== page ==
Do you think the Bible has anything to say to people who suffer?
Does the Bible say anything to people dealing with the swirling tides of confusion?
Has Scripture a word to offer to those who feel alone, ostracized, and alienated?
What about to someone ready to give up and give up on Jesus?
When you read Hebrews, you’re reading the mail of people who dealt with all of the above.
Hebrews has rare notoriety in the New Testament in that the text does not provide an author. We simply do not know who wrote it. However, from what we see in the text, we know the kinds of folks addressed by this unknown author. They consisted of second-generation Christians who never heard Jesus preach or saw him with their own eyes. In fact, the author appears to be of such a category of person as well. They knew people who knew Jesus, but these kind of people never saw it with their own eyes. Jesus spoke of the blessedness of these kinds of people in John 20:29. The first readers of the Epistle to the Hebrews read the words of this unknown author having placed faith in Jesus due to the evangelistic efforts of others.
The community receiving Hebrews seems to have many wavering members. Would they continue on in the faith? This seems to be the purpose behind the several warnings and admonishments in the letter. They likely suffered persecution from Gentile sources, and social pressure from Jewish sources. They found themselves tempted to revert to old covenant forms of ritual worship to divert persecution and pressure.
The first few verses of Hebrews set the tone for the whole thing. If you want to know the message of Hebrews, it sits right there in the first four verses.
Notice several things: an abstract idea of God, God qua higher power, God the invisible force, God of my own understanding, graces no stage in Hebrews. Instead of such trite tripe, the author offers a theological feast. The suffering receive God Incarnate. Christ Jesus serves as the spread for the Christian. In Hebrews 1:1-4, the author provides these truths:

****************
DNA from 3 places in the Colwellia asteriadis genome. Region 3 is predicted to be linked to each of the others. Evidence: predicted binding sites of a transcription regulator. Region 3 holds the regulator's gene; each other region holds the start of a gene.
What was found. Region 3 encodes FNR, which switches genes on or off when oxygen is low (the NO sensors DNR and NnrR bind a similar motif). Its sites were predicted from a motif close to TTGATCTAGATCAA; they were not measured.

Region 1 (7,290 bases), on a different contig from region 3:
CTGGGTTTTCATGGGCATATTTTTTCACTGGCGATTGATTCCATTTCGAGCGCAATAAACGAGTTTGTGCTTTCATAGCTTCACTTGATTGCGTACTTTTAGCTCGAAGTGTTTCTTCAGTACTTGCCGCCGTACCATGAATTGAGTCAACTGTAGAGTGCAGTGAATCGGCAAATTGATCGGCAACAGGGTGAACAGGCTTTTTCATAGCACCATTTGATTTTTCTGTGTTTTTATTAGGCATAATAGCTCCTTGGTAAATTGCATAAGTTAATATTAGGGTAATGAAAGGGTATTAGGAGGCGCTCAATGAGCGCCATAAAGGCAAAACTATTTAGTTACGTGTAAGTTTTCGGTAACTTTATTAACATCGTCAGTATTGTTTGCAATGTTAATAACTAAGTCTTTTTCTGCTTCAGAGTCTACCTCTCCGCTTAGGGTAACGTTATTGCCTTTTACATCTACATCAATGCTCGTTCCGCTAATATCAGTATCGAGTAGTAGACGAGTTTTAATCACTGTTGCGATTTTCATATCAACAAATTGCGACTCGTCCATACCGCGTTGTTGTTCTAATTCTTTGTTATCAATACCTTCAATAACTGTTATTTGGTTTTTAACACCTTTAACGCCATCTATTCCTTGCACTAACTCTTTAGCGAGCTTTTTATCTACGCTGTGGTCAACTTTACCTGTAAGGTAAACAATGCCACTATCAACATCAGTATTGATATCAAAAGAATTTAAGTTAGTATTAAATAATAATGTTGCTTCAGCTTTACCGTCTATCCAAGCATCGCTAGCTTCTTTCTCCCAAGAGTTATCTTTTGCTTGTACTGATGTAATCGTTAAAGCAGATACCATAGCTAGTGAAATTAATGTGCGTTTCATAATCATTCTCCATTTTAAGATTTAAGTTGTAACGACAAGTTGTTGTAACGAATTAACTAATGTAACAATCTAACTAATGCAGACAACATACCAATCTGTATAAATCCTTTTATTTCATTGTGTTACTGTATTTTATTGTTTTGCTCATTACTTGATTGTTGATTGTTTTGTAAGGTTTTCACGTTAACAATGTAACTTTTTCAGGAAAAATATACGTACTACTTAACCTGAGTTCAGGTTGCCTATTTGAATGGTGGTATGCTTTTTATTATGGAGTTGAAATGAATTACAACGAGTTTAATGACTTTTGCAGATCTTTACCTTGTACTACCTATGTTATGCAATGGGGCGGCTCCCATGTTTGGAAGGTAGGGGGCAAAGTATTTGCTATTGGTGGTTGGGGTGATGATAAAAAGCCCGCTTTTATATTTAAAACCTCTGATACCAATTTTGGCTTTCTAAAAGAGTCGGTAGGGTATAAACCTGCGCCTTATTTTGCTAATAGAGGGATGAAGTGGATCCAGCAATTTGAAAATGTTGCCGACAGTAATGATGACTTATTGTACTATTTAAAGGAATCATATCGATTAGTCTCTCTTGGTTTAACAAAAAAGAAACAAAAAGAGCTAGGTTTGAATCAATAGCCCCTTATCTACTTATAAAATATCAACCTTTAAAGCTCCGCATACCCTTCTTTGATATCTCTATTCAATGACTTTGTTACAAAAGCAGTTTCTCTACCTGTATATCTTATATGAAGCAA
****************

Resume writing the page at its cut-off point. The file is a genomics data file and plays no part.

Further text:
-Rather than the prophets of old, God has spoken in the person of his Son, Jesus.
-Jesus has inherited the world—it belongs to him by right.
-The Son of God made the world, and he continues to sustain it.
-Jesus, Son of God, does not occupy a lesser place than the Father.
-The revealer of God, creator, sustainer, and owner of the world, one with the Father, has
completed cleansing of sin.
-This mighty Jesus, equal to the Father, ranks above angels.
In essence, the author says this: Jesus + nothing = everything.
Christian, do you suffer? By whose name are you called? Christian, you claim you have been claimed by Christ and no other. The name of Christ Jesus, the Son of God. All stated by Hebrews’ author here remains the same—time soldiers on at the behest of Christ, but he himself remains the same. We belong to God himself. We descend to the supports under our public declaration of ourselves as Christians and find these unassailable supports holding us up.
What pressures do you feel to move away from Christ and his people? What reversions would ease your life? The original readers of Hebrews felt distresses like these and more. They faced imprisonments and alienation. Prior to recognizing Jesus as the Christ, they adhered to the old covenant forms of worship, namely the sacrifices prescribed in Leviticus. As Hebrews will expound, the offering of the life of Jesus on the cross makes these sacrifices obsolete—to continue them would be a rejection of the fullness of the work of the Messiah. Your own reversion to your old ways, your pre-Messiah ways, likewise represents a departure from the sufficiency of Jesus.
So to set the tone for the book, our author draws our eyes to the Savior for who he is—the almighty Son of God. While man, he is no mere man. He is true God of true God and the Son of Man.
Whatever our pressures within and without and whatever the whisperings of demons offer, we turn to Christ, we grip the hand gripping our own. We confess him and no other to hold us in the times of trial and tribulation.